Anyways, if they miss their last, last, last chance now, it's their loss...This post was edited by avocado at November 14, 2013 6:49:57 PM CET
I am new to this forum, and was wondering if anyone could offer some advice. I am a British citizen and have recently moved to the Netherlands with my Canadian partner. We have submitted our application for verification against EU Law with the IND. I have a part time job here, however the IND said that it is not enough hours and registered me as 'economically inactive'.
They said that this would be ok as long as i showed them a savings statement of 7200 euros.
I did this and they have accepted my application, however I have contacted the IND since then and they said there is no requirement for an eu citizen to be in employment to register their non-eu partner if they have sufficiant savings.
I'm quite confused as I have now received a letter from them saying that my job does'nt pay enough.
Could someone please advise me on what the actual requirements are to register a non-eu partner for verification against eu law?
I have submitted our rental agreements over 3 years, my savings information and all other documents.
The agent I spoke to on the phone said they dont need anything else.
Any advice you could offer would be greatly appreaciated.
You need a lot more than 7200 euros to sponsor a partner for residence here. You have to meet the IND income requirements for sponsoring partners. Immigration rules are strict here so don't rely on internet forums for advice, find an immigration lawyer, show them the IND letter and get a consultation to figure out your situation. After all, the IND is going to pay their own immigration lawyer staff to try to figure out a way to deny the application and at the moment, they're out in front.
It is also important to find a lawyer who is familiar with the rules of EU law that specifically apply to family members of EU citizens (i.e., non-Dutch EU citizens, who are making use of their freedom of movement to come to the Netherlands), and not only with the rules of Dutch law that apply to family members of Dutch citizens. They are two completely different legal systems that work in very different ways. Any lawyer who tells you that there are "income requirements" for EU citizens is thinking in terms of the wrong legal system.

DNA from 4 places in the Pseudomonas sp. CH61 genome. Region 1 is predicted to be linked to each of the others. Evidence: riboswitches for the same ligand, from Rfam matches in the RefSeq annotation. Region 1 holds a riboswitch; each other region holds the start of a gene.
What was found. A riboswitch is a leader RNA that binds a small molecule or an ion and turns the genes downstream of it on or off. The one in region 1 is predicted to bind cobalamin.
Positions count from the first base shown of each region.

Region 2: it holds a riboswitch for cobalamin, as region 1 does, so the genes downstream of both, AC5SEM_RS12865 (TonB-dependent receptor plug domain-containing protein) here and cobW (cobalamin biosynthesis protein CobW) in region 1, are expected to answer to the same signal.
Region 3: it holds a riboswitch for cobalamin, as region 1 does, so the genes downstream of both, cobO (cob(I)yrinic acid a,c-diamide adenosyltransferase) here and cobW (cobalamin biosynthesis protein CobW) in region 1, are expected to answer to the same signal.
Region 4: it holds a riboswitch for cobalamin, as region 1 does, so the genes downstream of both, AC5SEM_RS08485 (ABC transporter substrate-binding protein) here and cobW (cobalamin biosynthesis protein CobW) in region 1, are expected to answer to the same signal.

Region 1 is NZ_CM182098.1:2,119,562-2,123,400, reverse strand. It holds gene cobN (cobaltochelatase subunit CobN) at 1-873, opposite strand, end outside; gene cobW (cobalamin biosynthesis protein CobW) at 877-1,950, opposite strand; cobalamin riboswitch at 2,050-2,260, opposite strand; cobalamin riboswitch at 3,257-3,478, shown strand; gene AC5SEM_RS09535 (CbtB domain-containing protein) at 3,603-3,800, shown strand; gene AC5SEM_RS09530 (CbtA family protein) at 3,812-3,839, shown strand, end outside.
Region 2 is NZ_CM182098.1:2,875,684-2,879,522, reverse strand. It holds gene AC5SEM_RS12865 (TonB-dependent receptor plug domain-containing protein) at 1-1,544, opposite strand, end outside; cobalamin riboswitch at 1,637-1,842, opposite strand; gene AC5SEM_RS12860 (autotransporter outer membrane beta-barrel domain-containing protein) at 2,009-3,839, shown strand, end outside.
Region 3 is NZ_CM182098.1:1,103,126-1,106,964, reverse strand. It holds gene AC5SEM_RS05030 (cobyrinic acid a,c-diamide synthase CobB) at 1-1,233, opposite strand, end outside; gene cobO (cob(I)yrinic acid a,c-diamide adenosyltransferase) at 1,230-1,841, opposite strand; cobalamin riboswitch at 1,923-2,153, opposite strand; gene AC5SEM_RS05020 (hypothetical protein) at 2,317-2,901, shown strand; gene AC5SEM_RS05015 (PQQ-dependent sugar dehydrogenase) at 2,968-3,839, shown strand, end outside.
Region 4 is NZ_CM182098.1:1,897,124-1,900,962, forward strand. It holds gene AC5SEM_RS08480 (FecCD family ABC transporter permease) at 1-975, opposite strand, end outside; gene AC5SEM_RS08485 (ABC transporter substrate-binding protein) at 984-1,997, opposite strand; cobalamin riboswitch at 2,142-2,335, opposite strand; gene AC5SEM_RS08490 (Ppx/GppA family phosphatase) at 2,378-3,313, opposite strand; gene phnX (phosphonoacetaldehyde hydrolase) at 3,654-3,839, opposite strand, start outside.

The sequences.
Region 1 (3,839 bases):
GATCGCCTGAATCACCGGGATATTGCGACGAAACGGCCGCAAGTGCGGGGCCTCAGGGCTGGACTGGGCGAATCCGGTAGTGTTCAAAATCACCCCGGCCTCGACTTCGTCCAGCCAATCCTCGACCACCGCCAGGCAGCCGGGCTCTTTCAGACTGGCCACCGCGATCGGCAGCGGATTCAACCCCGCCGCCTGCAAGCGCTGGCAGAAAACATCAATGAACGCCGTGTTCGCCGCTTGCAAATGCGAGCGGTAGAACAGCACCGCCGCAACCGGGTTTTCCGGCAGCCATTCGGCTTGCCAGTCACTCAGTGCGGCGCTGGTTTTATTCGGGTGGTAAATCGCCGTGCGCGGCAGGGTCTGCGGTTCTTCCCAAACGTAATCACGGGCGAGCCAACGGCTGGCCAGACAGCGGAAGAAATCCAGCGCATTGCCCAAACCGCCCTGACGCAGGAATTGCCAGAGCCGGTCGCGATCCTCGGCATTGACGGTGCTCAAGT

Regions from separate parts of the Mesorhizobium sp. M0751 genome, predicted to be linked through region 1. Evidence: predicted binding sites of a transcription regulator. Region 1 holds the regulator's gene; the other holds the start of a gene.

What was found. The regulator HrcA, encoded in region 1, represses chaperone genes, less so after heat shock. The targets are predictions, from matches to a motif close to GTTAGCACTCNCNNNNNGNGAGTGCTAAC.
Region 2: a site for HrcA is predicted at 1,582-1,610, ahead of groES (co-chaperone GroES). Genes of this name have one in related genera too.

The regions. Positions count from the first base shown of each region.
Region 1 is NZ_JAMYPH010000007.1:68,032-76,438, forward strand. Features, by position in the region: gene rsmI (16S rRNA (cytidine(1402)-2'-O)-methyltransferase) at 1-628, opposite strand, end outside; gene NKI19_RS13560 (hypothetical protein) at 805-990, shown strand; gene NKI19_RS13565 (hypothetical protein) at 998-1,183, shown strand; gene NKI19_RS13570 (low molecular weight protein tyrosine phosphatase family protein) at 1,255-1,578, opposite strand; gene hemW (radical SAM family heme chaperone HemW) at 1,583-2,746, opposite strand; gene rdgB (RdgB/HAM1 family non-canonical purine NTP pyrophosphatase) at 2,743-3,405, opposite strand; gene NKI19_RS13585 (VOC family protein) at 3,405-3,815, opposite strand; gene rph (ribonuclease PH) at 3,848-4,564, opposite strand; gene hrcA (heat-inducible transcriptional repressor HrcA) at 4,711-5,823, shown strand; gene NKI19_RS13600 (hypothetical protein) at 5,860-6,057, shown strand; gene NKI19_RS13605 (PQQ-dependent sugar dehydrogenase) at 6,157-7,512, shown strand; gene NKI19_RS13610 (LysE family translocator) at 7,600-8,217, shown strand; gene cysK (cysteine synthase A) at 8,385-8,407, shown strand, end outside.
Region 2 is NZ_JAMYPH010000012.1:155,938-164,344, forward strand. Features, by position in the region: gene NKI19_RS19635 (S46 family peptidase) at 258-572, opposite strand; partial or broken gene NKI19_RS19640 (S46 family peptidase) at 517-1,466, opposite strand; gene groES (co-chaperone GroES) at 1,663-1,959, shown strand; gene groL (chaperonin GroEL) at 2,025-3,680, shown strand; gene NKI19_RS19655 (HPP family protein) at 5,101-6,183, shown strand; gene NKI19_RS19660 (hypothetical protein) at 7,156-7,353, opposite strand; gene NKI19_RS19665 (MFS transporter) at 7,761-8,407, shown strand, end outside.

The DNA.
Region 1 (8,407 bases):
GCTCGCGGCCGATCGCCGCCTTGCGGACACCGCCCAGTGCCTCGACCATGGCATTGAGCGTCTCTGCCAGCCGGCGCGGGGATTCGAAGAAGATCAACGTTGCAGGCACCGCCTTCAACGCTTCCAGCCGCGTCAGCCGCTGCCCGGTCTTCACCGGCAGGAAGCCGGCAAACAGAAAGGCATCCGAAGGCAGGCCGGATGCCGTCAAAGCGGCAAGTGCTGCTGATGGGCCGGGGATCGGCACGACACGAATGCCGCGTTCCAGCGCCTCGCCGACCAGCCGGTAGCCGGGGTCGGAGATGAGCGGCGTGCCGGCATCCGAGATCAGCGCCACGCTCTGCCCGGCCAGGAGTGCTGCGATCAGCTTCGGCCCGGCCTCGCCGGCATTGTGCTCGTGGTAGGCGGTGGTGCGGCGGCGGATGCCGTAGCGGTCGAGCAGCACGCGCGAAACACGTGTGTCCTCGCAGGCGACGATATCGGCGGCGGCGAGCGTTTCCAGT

Of course it's generally true that you get what you pay for when you get information off of free internet forums, but as a lawyer, I have no problem doing my part by at least increasing the quality of the information that is available for free. (Moreover, I think that quality information on an internet forum beats the information that you get from a telephone operator at the IND-- who is often a temp worker who got a 1-day training course in immigration law. It's a disgrace that the IND allows people to think that those telephone operators can speak authoritatively on what the rules are.) EU citizens, especially, should be able to handle their procedures without assistance if they so choose-- that is specifically what the system of freedom of movement for EU citizens was designed for. Unlike with Dutch immigration law (which sharply limits, for instance, the right to file repeated applications), there's very little that an EU citizen can irreversibly mess up in the procedure for their family member. And I, for one, am glad to take on cases in which the family member of an EU citizen has been rejected, because the IND needs all the schooling it can get in EU law.
So, let's lay it down for now and the future. The general rule of EU law is that immediate family members of EU citizens have a right to stay as long as the EU citizen is legally resident in the Netherlands.
An EU citizen is legally resident if they are:
1. Economically active, i.e. either employed or self-employed